Table of intervals: part 2

In the previous installment you learnt how to draw this table of intervals:

Now let’s figure out how to use it and also finish it up until it looks something like:

OK, let’s start by figuring what in the world is this interval supposed to be:

This is C and G. Let’s count the number of lines and spaces, starting with the initial note.

There are 5 lines and spaces. Same if you use the alphabet ABCDEFG and count C = 1, D = 2, E, F, G = 5.

You can also use the little helper tool and note the number next to G.

At this point we’re pretty clear these are five lines and spaces. Write it down.

Now you need to count how many semitones are between C and G. Using your keyboard, put your finger on C and count every time you move. You end up counting to 7.

So 5 lines/spaces and 7 semitones.

Time to look at the table of intervals. You find a row that says 5 (# lines/spaces) and 7 (distance in semitones). We have a match!

Therefore you conclude that the interval C to G is a perfect fifth. Success!

Now what if you have G♯ instead of G. What do you call the interval between C and G♯? G♯ is still on the same line. So the number of lines and spaces is still 5.

But what about the semitone distance?

Using the keyboard to count you end up with 8.

But in the table we don’t have 8. We have 7.

The interval is no longer perfect, because it was augmented with 1. Hm, what do we call it? Here’s an idea – we call it augmented fifth.

In conclusion, the interval between C and G♯ is called augmented fifth.

Now what if you have G♭ instead of G? Same 5 lines of spaces but different semitone number.

Using the keyboard and counting, you get to 6. (Starting from and skipping C, you have C♯ = 1, D = 2, D♯ = 3, E = 4, F = 5, G♭ = 6).

We don’t have a match in the table for 5 lines/spaces and 6 semitones. We have 5 lines and spaces, so it’s a fifth. Only the perfect 7 was diminished by one. How do we call this? You guessed correct – a diminished fifth.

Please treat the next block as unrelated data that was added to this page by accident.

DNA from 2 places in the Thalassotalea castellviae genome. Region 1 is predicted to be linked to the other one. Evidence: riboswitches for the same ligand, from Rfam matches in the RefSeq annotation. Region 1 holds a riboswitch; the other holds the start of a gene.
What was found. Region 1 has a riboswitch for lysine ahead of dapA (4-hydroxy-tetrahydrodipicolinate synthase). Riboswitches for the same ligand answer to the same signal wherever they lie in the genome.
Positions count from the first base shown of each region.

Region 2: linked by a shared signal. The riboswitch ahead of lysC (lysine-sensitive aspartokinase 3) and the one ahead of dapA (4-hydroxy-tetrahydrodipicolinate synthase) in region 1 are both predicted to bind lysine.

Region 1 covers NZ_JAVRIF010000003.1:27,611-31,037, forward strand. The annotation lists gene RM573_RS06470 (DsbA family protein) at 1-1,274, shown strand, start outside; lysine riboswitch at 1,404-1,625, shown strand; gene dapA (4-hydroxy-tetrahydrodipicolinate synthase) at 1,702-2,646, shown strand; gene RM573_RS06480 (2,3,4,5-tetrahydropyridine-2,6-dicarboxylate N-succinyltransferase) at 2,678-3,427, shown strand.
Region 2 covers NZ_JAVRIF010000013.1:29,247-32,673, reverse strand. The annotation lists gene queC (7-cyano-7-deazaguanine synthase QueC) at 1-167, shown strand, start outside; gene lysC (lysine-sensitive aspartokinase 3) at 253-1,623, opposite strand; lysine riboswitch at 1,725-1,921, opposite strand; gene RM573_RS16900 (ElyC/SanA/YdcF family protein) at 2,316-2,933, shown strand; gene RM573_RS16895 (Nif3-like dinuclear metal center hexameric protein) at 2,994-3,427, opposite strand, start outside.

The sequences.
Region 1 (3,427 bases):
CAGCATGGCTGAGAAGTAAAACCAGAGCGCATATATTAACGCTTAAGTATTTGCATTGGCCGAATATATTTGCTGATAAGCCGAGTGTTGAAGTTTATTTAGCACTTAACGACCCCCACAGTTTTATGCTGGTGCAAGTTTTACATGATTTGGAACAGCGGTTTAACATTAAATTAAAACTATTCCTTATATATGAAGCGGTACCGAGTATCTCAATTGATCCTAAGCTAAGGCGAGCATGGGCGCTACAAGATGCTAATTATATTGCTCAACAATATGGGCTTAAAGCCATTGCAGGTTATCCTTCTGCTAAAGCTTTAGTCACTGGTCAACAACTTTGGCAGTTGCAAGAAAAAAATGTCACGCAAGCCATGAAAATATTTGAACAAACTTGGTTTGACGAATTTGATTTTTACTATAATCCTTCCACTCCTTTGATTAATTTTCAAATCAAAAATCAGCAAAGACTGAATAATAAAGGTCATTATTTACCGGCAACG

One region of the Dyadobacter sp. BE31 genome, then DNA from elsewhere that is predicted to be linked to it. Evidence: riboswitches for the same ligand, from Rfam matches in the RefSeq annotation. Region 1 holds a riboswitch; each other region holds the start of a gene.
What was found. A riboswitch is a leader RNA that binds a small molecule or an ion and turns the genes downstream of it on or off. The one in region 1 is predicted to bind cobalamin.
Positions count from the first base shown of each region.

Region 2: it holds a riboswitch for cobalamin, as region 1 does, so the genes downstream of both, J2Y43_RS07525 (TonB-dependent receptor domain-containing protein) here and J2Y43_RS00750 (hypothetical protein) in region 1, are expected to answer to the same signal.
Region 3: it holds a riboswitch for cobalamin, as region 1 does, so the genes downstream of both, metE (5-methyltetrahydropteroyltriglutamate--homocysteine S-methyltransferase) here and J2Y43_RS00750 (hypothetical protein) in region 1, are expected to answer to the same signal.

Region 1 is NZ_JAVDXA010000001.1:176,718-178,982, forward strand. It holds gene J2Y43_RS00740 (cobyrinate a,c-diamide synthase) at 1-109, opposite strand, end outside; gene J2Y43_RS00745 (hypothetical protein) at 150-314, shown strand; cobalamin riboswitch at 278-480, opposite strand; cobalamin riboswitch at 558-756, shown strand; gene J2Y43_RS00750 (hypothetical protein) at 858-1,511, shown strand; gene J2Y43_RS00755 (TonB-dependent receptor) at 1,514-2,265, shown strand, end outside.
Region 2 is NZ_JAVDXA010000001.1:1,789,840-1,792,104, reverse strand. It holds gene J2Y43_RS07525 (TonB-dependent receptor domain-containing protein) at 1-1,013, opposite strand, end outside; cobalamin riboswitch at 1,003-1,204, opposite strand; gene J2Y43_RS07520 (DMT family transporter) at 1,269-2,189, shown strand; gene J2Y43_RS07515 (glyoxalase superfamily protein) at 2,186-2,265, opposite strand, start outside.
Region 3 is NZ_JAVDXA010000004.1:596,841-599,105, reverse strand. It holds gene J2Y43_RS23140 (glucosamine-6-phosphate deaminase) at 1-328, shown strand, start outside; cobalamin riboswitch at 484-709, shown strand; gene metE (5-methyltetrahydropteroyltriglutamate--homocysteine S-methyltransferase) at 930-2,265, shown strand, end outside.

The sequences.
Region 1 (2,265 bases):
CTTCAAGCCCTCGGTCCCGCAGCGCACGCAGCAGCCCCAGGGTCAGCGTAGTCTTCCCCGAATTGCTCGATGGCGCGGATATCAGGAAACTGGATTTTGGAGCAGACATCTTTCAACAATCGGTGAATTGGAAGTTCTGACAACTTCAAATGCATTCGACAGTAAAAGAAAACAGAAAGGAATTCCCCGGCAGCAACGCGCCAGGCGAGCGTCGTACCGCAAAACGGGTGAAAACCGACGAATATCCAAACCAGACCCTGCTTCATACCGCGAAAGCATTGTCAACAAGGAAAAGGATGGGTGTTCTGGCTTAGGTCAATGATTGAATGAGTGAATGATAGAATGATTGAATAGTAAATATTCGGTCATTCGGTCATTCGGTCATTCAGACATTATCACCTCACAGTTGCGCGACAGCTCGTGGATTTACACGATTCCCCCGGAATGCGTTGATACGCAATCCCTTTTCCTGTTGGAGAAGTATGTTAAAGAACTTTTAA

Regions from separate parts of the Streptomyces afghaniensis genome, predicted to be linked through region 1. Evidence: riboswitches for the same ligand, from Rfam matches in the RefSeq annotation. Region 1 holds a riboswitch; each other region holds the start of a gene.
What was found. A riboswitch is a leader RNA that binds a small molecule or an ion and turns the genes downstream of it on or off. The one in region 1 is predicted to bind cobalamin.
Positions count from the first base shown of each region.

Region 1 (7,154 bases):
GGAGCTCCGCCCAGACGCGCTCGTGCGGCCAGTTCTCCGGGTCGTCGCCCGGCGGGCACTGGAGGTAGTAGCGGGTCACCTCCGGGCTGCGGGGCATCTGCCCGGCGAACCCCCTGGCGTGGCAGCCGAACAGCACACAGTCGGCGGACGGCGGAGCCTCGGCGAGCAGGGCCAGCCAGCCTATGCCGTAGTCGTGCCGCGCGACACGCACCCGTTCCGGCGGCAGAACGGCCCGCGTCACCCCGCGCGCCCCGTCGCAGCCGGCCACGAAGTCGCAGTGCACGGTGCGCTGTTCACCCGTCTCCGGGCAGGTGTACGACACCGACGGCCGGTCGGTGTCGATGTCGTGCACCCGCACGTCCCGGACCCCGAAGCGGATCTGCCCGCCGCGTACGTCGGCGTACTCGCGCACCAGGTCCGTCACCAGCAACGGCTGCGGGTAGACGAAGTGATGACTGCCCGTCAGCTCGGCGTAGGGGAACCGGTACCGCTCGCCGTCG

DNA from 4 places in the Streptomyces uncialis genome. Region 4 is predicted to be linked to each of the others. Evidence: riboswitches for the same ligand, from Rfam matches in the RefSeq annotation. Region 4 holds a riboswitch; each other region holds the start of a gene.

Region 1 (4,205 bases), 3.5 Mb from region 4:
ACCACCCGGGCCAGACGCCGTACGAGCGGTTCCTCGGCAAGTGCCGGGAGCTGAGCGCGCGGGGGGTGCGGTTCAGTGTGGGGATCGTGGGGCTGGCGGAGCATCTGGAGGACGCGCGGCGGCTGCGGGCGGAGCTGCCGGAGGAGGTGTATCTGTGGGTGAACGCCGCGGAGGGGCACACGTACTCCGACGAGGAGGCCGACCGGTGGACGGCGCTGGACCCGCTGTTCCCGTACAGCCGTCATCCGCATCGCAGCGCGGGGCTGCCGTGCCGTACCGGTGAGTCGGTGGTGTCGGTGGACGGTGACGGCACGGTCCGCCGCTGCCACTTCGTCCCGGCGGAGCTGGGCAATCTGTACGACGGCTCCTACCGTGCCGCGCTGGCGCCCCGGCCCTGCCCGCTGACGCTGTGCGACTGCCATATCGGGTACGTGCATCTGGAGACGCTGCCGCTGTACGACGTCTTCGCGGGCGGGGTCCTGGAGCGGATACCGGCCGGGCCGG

In conclusion, the interval C-G♭ is called diminished fifth.

Let’s add this new information to the table: every time you add 1 to a perfect interval, you call it augmented and every time you subtract 1 you call it diminished.

Things are similar, yet a little different, when it comes to the intervals in the second column, the group #2 where the major intervals live.

Adding one still produces an augmented interval. Subtracting 1 is called a minor. Subtracting 2 is now called diminished.

So there you go – the last and final version of the table of intervals. Using this you can figure out any interval there is.

Let’s practice, this time with the major side of the table.

What is this? E to G.

Counting lines and spaces (including the starting point) gives you 3.

So it’s a third interval.

You find the third on the major side of things. It asks for 4 semitones. Is this what we have?

Let’s count on the keyboard. Put a finger on E and count every time you move. F = 1, F♯ = 2, G = 3.

So we counted 3 lines/spaces and 3 semitones.

The table asks for 4 semitones. But we have 3.

Looking at the bottom of the table for the short list of corrections.